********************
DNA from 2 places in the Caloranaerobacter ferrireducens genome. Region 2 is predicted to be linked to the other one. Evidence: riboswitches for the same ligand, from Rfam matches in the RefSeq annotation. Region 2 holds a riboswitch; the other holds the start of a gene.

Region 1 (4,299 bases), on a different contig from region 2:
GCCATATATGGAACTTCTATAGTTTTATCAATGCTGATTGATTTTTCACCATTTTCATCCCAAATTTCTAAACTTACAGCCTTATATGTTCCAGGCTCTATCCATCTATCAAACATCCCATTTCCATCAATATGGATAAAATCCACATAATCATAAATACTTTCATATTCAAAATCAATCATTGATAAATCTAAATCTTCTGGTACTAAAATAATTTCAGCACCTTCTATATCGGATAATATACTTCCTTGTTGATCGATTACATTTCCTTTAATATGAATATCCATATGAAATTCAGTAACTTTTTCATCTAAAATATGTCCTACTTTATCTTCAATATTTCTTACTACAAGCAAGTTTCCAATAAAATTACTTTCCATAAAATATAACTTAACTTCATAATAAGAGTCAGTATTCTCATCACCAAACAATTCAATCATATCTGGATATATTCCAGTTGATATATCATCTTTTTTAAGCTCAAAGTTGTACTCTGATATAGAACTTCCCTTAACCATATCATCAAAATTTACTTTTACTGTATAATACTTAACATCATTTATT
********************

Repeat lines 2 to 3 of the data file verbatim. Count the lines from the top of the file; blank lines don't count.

Region 1 (4,299 bases), on a different contig from region 2:
GCCATATATGGAACTTCTATAGTTTTATCAATGCTGATTGATTTTTCACCATTTTCATCCCAAATTTCTAAACTTACAGCCTTATATGTTCCAGGCTCTATCCATCTATCAAACATCCCATTTCCATCAATATGGATAAAATCCACATAATCATAAATACTTTCATATTCAAAATCAATCATTGATAAATCTAAATCTTCTGGTACTAAAATAATTTCAGCACCTTCTATATCGGATAATATACTTCCTTGTTGATCGATTACATTTCCTTTAATATGAATATCCATATGAAATTCAGTAACTTTTTCATCTAAAATATGTCCTACTTTATCTTCAATATTTCTTACTACAAGCAAGTTTCCAATAAAATTACTTTCCATAAAATATAACTTAACTTCATAATAAGAGTCAGTATTCTCATCACCAAACAATTCAATCATATCTGGATATATTCCAGTTGATATATCATCTTTTTTAAGCTCAAAGTTGTACTCTGATATAGAACTTCCCTTAACCATATCATCAAAATTTACTTTTACTGTATAATACTTAACATCATTTATT